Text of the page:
• CNY slipped to its weakest in three weeks ahead of a high-level meeting in Washington. Onshore CNY softened 0.08% to 7.1370. Offshore CNH weakened by 0.07% and traded at 7.1320.

• USD/JPY rose from 107.50 to 107.95 via 108.18.

• AUD rose from 0.6750 towards 0.6780.

• NZD ranged between 0.6280 and 0.6310.

• AUDNZD rose from 1.0730 to 1.0755.

• AUDEUR remained above 0.6160, trading up towards 0.6195


• Australian Economic data today : September MI inflation gauge & Australian August private sector credit.

• NZ business confidence fell to a post-GFC low in Aug and is expected to remain weak in Sep. Aug dwelling consents are likely to edge lower again, but the level remains elevated.

• China PMIs should continue highlighting global uncertainties’ heavy impact on China’s business community.

• UK GDP final estimate to confirm Q2 contraction. Euro Area unemployment and German inflation are also due.

• US: Chicago PMI and Dallas Fed survey will give regional colour on manufacturing industry.

AUD thoughts :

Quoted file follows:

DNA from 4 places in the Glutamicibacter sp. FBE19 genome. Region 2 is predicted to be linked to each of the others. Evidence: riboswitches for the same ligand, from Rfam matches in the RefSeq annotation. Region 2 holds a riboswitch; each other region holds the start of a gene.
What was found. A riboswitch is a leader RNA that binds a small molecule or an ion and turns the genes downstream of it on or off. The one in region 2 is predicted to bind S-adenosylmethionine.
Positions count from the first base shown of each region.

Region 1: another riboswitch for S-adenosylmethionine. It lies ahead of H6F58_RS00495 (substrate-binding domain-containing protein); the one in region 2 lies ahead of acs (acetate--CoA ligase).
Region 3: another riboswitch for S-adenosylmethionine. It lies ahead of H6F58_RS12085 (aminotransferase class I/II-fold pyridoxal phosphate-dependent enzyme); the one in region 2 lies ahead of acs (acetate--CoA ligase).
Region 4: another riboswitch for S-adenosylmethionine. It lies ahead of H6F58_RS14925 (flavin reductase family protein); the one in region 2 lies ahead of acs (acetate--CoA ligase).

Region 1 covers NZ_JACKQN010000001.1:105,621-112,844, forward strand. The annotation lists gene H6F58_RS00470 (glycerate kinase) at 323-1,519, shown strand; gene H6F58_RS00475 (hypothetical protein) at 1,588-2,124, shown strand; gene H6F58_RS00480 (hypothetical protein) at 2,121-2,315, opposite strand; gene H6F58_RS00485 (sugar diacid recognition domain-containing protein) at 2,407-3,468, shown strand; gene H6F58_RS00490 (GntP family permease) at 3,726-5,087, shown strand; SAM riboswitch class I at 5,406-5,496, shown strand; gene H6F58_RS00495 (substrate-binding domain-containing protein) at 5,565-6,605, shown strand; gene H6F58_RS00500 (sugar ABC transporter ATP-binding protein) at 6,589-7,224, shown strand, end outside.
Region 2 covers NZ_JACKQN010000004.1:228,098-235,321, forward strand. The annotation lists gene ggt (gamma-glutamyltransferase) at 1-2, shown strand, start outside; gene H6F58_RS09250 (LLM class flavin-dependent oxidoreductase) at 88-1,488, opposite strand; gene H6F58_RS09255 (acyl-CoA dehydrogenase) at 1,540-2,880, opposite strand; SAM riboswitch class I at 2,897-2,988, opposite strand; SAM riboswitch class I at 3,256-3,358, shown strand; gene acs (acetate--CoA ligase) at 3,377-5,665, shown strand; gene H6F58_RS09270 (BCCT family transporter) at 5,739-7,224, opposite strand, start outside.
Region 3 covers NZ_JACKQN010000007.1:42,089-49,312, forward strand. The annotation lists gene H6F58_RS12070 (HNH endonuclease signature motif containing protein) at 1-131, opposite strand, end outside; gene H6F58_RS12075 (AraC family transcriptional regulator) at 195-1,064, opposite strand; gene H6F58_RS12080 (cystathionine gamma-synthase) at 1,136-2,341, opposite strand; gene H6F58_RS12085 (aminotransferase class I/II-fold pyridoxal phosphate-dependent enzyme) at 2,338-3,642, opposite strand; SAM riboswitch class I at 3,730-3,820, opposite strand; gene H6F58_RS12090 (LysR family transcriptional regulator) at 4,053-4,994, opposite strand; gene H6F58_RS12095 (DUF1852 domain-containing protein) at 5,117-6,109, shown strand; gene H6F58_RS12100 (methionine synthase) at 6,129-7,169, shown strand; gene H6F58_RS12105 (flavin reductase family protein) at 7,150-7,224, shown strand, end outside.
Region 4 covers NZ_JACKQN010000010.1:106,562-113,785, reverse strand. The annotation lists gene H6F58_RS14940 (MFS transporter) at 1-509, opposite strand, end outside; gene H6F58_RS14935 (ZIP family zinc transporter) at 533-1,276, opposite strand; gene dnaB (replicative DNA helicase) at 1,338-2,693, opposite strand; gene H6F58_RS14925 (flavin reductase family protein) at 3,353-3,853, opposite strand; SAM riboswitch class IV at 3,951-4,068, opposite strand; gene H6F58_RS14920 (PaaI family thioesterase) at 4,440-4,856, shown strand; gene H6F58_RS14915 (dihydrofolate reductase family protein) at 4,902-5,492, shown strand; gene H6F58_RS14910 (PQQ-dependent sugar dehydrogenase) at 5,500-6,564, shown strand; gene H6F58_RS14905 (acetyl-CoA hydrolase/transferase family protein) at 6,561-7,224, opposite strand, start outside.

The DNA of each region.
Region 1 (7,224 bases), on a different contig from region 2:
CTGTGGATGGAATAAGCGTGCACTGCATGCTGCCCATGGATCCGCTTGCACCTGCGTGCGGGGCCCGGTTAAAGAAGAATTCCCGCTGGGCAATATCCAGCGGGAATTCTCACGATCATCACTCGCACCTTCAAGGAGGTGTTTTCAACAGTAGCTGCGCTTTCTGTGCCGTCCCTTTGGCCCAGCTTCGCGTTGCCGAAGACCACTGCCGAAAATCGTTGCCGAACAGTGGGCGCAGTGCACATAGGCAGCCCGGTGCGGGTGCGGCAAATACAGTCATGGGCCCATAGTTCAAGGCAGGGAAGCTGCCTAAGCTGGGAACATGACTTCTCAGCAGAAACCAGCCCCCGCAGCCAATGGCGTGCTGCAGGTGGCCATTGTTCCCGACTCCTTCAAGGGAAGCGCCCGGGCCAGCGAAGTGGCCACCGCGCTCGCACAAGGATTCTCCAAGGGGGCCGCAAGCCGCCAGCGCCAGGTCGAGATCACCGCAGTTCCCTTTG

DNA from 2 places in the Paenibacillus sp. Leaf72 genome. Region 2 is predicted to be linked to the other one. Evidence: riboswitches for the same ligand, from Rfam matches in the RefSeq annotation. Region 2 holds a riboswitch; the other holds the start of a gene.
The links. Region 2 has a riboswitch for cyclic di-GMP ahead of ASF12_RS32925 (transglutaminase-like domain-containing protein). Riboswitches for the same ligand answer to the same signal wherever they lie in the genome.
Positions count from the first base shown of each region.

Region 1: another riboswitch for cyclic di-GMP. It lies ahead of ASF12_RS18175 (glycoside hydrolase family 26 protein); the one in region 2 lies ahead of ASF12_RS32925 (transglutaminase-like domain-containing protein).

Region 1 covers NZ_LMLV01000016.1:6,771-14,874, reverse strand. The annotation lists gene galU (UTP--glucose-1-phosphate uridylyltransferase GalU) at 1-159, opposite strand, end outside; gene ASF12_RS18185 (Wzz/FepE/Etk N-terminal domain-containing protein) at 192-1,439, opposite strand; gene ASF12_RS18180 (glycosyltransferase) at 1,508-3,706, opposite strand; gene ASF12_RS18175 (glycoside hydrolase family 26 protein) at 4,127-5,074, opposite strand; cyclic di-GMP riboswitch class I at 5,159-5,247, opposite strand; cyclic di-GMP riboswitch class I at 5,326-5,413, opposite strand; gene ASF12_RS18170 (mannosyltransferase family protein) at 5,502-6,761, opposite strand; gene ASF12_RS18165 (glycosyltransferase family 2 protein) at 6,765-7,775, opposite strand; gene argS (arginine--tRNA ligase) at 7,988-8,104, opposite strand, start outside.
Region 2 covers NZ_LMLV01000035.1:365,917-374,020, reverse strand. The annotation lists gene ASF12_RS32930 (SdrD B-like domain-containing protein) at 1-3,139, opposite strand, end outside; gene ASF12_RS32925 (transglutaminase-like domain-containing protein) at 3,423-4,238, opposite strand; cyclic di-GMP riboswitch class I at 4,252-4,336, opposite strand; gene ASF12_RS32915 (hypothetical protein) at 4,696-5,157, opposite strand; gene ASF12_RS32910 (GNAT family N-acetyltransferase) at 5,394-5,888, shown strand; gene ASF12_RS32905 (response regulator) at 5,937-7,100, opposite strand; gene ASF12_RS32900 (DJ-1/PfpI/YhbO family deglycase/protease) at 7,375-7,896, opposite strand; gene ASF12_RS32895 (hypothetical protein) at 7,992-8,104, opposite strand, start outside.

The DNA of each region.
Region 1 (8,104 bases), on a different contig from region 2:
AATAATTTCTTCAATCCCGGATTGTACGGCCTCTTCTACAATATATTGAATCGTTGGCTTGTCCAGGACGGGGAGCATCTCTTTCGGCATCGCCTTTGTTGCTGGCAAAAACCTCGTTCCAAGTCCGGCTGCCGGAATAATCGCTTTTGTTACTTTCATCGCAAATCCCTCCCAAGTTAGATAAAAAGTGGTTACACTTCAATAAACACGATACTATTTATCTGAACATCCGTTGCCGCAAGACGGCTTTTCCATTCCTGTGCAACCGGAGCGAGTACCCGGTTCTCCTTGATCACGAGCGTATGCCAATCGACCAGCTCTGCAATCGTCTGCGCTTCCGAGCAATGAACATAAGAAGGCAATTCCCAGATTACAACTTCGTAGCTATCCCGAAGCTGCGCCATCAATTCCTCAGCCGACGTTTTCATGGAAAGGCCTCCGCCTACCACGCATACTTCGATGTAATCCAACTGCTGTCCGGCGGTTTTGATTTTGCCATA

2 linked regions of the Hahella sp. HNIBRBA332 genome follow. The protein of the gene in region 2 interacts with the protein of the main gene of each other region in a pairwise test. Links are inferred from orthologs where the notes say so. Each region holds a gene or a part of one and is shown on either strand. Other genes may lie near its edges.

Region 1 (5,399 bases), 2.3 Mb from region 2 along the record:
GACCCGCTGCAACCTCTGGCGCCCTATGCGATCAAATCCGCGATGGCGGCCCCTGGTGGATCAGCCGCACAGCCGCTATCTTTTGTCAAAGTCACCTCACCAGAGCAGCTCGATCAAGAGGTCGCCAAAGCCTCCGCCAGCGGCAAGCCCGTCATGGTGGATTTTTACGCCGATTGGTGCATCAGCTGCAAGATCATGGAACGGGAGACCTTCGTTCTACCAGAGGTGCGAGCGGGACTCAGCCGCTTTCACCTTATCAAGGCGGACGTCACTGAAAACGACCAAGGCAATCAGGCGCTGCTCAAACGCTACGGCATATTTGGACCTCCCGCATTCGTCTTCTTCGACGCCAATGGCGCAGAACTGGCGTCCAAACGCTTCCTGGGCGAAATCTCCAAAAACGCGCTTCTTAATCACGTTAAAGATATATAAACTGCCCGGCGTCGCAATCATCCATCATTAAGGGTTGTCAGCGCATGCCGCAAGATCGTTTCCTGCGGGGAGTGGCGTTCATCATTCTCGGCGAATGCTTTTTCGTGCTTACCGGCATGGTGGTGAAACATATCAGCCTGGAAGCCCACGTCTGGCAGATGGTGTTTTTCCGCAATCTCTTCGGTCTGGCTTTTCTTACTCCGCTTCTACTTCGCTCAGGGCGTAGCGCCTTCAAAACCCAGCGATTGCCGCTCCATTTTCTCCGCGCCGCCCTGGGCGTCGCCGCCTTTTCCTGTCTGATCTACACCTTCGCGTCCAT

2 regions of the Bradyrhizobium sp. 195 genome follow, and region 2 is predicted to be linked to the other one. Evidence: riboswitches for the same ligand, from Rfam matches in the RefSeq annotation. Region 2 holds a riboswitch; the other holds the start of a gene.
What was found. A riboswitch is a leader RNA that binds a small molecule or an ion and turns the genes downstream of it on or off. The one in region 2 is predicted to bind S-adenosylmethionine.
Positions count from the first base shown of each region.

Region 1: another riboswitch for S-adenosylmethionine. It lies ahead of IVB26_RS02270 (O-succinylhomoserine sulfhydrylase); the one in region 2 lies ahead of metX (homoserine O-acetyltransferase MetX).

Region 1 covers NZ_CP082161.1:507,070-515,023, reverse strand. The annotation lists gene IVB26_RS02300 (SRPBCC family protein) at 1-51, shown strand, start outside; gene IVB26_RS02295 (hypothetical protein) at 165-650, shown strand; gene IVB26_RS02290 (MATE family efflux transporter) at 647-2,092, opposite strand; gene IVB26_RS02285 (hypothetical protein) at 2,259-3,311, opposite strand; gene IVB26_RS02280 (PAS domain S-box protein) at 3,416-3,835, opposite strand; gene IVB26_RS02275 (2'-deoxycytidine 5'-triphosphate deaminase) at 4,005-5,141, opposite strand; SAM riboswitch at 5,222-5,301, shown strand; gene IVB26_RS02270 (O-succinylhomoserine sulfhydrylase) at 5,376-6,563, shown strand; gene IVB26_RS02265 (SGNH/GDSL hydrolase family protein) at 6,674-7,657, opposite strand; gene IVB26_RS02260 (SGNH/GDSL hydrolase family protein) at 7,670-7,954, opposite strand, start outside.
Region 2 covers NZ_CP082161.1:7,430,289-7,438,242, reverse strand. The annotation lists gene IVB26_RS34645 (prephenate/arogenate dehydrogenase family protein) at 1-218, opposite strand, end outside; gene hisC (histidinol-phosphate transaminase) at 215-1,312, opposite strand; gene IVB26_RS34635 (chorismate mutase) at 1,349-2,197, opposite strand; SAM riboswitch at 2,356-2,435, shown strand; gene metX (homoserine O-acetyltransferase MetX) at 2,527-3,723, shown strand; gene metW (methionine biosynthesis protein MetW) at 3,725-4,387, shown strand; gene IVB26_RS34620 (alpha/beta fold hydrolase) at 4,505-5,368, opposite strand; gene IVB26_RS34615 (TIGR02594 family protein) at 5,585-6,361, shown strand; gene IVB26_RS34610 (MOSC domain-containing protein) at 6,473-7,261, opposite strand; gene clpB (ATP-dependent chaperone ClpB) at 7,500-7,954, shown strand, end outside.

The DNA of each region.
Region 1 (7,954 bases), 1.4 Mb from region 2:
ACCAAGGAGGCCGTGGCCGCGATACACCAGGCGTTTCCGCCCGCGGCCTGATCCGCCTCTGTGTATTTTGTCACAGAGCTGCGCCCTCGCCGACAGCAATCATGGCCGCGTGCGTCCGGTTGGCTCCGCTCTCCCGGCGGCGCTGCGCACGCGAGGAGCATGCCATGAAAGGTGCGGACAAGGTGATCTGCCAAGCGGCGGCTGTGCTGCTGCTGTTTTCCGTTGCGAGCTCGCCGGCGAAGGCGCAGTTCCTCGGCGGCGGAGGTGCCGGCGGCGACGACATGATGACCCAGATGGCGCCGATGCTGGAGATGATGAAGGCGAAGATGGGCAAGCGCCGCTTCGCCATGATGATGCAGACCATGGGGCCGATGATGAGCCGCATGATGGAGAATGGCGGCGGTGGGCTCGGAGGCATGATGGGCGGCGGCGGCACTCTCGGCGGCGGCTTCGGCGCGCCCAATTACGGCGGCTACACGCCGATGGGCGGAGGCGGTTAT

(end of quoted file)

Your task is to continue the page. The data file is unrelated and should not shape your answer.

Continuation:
This week’s Australian event risk is Tuesday's RBA cash rate decision with a 25bp cut to 0.75% the consensus expectation (albeit not fully priced).

Looking at the week ahead, the focus will revert to global manufacturing and the US jobs market following the unexpectedly soft August non-farm payrolls report. A moderate rebound in the pace of hiring alongside a slight uptick in the year-on-year rate of growth of average hourly earnings is expected. We expect payrolls to increase by 150k in September, following the below-consensus 130k August print. Jobs in the goods sector should remain soft, while we look for a modest rebound in services. The household survey should show the unemployment rate remaining steady at 3.7%, while wages are expected to rise 0.2% m/m, leaving the annual rate unchanged at 3.2% y/y.

Technical outlook :

AUD longs' defence of a key Fibonacci looks fragile. AUD buoyed above 76.4% Fibonacci @ 0.6729 (0.6678-0.6895) on positive risk sentiment.

AUD dips below 0.6750 but lifts above 0.6760 late in the day. Rising RSIs give techs a bull tint; 21 day moving average, daily cloud are big hurdles

RBA meeting Oct. 1, high probability of 25bps cut still exists.

ACN: 615 699 888 | AFSL : 502711

Copyright © Navigate Global Payments All rights reserved.